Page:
The idea that history might be better if humanity is prevented from spreading into the universe is a really interesting one, and was far too casually dismissed by the Doctor. The Doctor ought to know as well as anyone that the human race is capable of terrible things, but that just got conveniently swept aside. Chibnall seems to me to have a shallow understanding of human nature, which makes for poorer drama. Humanity is at its most fascinating when poised between damnation and apotheosis.

    • Not going to argue with your knowledge of Classic Who Caleb!

      I would love to have seen a it more about why the Shakri felt humanity needed to be stopped – was it just that we’re vermin, or was it to prevent something worse happening? Is this just the first attempt at wiping us out (I can see the Shakri reappearing, or at least having a role similar to The Trickster in Sarah Jane Adventures – the man behind the curtain coming up with plots to wipe out humanity).

  2. Having listened to the commentary and now read the review I’m still a bit meah! on this one. A good idea sadly under cooked. It had all the makings of a cracker, good build up, the Brig’s daughter, and the cubes. Where did it all go wrong? The ending of course. Rather much like the RTD “Water of Mars” I found myself thinking what else they could have done. Instead of stopping people’s hearts, the cubes could have imprisoned people or transported them to somewhere else. The cube kidnapping people would have been more thrilling than a bunch of them lying down for a couple of minutes. A Doctor offering himself up to a cube would have made a rescue more plausible.

    It was as if Chris Chibnall had got them to the spaceship and suddenly remembered he had to wind things up. I think if the story had been over two episodes things come have been improved and allowed time to breathe properly.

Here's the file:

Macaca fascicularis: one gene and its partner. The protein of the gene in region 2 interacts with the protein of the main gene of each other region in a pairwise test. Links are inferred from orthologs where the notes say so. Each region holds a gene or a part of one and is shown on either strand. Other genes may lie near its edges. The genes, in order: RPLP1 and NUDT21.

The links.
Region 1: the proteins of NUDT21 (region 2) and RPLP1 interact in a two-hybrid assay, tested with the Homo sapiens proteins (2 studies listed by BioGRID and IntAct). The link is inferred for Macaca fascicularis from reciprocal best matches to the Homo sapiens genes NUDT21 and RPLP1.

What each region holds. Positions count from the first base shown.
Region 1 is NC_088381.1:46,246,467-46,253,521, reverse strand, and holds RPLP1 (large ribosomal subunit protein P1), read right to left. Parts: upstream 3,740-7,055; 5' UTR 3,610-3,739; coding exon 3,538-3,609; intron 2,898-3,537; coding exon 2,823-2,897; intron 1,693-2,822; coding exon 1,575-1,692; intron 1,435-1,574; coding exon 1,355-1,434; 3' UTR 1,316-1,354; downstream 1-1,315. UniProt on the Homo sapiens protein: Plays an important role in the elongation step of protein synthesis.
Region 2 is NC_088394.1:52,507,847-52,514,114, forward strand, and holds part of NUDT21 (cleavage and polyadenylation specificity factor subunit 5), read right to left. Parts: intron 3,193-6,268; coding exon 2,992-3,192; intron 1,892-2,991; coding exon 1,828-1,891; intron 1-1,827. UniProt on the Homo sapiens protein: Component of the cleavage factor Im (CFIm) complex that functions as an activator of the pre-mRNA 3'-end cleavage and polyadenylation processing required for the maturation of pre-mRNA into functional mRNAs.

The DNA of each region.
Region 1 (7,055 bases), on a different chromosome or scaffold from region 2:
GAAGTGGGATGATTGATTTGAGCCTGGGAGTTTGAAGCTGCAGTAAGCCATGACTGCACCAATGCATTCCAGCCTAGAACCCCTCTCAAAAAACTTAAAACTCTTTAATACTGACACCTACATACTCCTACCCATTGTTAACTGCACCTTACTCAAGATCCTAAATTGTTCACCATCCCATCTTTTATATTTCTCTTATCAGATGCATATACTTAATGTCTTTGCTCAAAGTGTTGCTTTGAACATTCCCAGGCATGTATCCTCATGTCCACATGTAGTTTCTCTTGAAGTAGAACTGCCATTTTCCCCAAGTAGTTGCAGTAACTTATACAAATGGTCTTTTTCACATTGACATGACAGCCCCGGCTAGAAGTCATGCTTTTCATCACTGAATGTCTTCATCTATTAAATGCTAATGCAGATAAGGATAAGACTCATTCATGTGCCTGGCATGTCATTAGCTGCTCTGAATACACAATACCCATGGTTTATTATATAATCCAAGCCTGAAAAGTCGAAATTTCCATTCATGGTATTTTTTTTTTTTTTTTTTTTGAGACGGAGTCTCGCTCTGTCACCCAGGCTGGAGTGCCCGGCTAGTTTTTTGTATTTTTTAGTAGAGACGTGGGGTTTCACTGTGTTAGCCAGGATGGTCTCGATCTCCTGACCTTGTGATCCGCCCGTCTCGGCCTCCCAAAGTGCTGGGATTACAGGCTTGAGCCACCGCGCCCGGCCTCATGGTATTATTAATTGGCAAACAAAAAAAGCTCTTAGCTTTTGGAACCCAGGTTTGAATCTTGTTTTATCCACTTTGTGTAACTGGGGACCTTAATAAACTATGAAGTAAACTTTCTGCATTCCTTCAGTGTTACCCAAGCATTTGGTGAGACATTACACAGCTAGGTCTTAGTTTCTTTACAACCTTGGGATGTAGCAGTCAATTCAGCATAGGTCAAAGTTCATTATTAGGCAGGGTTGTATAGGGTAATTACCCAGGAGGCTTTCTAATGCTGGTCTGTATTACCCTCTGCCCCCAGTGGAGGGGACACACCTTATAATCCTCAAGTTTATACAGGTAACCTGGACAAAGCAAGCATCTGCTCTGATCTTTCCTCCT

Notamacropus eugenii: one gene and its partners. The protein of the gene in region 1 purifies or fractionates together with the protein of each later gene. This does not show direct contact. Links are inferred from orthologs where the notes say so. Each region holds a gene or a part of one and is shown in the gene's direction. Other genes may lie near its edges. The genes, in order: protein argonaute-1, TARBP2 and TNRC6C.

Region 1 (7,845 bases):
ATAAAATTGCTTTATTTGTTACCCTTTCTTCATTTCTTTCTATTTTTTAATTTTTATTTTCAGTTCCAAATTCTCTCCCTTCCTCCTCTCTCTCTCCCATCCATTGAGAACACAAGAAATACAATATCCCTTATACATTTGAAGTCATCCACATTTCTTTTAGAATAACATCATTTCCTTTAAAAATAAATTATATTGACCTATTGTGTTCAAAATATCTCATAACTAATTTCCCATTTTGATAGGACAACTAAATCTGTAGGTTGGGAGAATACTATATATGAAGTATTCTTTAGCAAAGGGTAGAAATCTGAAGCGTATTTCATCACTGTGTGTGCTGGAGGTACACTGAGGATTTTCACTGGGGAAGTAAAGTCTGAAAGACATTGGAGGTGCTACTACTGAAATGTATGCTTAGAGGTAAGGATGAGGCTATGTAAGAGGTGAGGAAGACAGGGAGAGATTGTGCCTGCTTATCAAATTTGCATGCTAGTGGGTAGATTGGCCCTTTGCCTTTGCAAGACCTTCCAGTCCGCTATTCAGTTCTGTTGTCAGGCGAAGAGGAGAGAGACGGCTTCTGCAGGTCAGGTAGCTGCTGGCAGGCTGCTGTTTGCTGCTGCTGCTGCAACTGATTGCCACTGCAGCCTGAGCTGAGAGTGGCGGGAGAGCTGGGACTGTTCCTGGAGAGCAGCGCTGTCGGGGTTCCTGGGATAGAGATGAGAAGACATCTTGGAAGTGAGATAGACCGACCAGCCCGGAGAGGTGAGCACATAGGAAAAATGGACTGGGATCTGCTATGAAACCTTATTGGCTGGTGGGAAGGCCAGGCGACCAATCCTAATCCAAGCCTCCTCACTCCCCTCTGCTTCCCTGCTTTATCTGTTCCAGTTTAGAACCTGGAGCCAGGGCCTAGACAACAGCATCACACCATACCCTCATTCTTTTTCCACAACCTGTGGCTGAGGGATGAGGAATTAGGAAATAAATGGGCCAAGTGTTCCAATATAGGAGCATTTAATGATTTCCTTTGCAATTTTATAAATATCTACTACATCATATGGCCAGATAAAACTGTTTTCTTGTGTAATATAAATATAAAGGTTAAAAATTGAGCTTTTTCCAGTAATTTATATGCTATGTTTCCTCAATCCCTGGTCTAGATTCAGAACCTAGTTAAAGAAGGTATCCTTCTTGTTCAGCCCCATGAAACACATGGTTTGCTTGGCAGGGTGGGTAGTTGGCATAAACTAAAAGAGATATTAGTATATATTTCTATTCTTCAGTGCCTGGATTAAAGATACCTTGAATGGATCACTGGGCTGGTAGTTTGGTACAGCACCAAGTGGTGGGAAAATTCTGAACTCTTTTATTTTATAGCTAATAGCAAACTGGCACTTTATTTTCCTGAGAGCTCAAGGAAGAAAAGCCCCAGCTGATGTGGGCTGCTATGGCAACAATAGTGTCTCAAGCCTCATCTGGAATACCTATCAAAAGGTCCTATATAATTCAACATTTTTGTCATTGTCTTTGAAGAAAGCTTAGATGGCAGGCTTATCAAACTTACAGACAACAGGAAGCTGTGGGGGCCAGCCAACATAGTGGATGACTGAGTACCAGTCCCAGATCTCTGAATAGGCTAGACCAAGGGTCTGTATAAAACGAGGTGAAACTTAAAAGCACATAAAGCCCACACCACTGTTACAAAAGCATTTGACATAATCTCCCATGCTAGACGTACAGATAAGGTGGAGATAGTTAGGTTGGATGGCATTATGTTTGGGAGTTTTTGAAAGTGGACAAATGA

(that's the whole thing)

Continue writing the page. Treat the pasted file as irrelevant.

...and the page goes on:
I would personally put Chris Chibnall’s name on the standby list for show runner, right behind the creators of “The Misfits” and “The Fades”.

    Looking forward to “Angels of New York”. =)

    • The ending was definitely a problem … I didn’t feel it ruined the rest of the episode, it just meant it didn’t end on a total high!

      I think there are a lot better people to write Doctor Who than Chibnall – Toby Whitehouse, Mark Gatiss, Howard Overman (that’s a great pick by the way Kevin, Misfits was quality)! I think that he’s going to be the obvious pick though. so I’m glad to see that he’s improving!

  3. If we could get “The Fades” Jack Thorne to do the overall plotting, he would give us that sense of menace and build up “Doctor Who” has been lacking. Howard Overman has a great ear for dialogue and is very good at the “monster of the week” format. The Moff can pitch in with the season openers with at least one script from Neil Gaiman or his good friend Terry Pratchett. Now that would be a dream team. =)

  4. Hmm. It appears we enjoy two opposite ends of the spectrum of Who. I have always felt that that whole “Oh no, everyone on the earth is in trouble, save us doctor” attitude was annoying. It frequently leads to deus ex machina endings. For example, the episode at the end of series 4 new Who where we get Tennant 2.0 grown from a hand so that he can swoop in and save the day. This is all after he regenerates without actually regenerating. And at the end of series 3, the world saved Tennant by thinking nice thoughts at him. What is this, the secret? Even Moffat’s Who uses a nano-ship that looks like him in order to get out of his own death, though that one was a bit more clever than the others.